99mTc Labelled Cationic Lipophilic Complexes in Malignant and Benign Tumors: The Role of SPET and Pinhole-SPET in Breast Cancer, Differentiated Thyroid Carcinoma and Hyperparathyroidism

Spanu A, Schillaci O, Madeddu G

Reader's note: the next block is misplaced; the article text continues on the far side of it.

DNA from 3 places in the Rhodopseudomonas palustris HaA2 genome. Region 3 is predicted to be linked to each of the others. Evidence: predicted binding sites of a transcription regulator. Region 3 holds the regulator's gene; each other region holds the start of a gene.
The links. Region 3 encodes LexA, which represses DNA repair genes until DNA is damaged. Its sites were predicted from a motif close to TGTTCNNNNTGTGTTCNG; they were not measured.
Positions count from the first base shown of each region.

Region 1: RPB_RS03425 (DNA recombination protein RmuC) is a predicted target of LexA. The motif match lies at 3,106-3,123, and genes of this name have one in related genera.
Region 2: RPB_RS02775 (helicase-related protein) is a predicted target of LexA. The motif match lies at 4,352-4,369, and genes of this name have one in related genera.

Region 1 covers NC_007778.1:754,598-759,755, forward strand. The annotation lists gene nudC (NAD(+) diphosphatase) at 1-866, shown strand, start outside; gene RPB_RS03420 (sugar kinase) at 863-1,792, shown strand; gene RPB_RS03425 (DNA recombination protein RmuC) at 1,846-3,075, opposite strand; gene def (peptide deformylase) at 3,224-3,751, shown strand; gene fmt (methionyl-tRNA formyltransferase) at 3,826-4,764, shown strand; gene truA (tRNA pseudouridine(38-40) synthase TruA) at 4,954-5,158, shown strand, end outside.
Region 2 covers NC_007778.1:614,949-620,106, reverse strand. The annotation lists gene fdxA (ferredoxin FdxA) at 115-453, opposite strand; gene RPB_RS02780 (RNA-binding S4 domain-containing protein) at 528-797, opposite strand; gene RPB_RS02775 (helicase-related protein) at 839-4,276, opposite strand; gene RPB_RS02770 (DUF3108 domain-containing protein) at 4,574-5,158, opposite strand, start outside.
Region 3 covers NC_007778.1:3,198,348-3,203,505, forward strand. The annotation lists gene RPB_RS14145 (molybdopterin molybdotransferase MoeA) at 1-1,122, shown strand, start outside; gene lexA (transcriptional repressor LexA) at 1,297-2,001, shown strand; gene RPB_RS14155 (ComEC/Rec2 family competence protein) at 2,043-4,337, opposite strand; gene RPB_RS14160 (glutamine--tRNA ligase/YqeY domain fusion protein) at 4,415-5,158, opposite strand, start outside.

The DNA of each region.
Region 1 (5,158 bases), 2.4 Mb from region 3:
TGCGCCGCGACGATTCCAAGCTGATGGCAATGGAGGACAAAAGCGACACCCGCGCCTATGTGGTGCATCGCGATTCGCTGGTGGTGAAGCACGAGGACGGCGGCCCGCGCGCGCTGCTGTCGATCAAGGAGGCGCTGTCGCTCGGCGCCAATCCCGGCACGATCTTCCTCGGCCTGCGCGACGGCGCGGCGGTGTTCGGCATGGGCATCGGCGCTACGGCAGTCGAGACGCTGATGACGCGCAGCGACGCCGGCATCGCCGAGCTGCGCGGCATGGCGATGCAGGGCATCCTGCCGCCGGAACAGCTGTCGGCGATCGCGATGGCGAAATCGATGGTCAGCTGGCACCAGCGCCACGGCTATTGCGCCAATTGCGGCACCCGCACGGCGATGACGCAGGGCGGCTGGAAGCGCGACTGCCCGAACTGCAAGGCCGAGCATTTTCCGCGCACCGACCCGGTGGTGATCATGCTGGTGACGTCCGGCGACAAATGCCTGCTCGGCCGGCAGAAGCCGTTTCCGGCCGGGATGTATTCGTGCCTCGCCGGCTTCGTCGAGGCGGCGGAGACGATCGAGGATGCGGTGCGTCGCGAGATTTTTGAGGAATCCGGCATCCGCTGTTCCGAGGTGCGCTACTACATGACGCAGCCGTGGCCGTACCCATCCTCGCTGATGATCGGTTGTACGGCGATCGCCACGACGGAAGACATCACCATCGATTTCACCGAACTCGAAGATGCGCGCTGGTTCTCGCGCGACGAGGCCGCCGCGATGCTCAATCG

Single photon emission tomography (SPET) represents an indispensable diagnostic tool in nuclear medicine. Due to better contrast resolution, cross sectional and 3D images, SPET plays a useful complementary tool to bidimensional planar scintigraphy in certain clinical conditions, while representing the procedure of choice in others. However, high resolution SPET with pinhole collimator (P-SPET) can improve conventional SPET sensitivity with parallel hole collimators. This review summarizes data on the employment of conventional SPET and P-SPET in breast cancer, differentiated thyroid cancer (DTC) and hyperparathyroidism patients, using the cationic lipophilic complexes [(99m)Tc]metoxy isobutyl isonitrile (sestaMIBI) and [(99m)Tc]tetrofosmin as oncotropic radiotracers. In breast cancer patients, SPET with these radiotracers can play an important complementary role to planar scintimammography in detecting primary tumors, especially when non palpable and small in size, whereas SPET and particularly P-SPET represents the procedure of choice in preoperative axillary lymph node status evaluation in which planar is almost always irrelevant. In DTC follow-up patients, SPET and P-SPET with cationic lipophilic radiotracers are indicated in both locoregional and distant metastasis detection, especially in patients with high Tg serum levels and negative radioiodine scanning in whom these procedures represent a reliable alternative to diagnostic (131)I scanning. Moreover, the combined use of [(99m)Tc]tetrofosmin P-SPET and US can identify recurrences and lymph node metastases in the neck, both fixing and non fixing iodine, downstaged or negative at (131)I scanning. SPET can also be a useful complementary tool to planar parathyroid scintigraphy in the detection and localization of small and ectopic parathyroid adenomas in the neck or mediastinum, while neck P-SPET seems to also significantly increase planar sensitivity in hyperplastic glands. SPET and P-SPET are indicated in persistent and recurrent hyperparathyroidism including from carcinoma.

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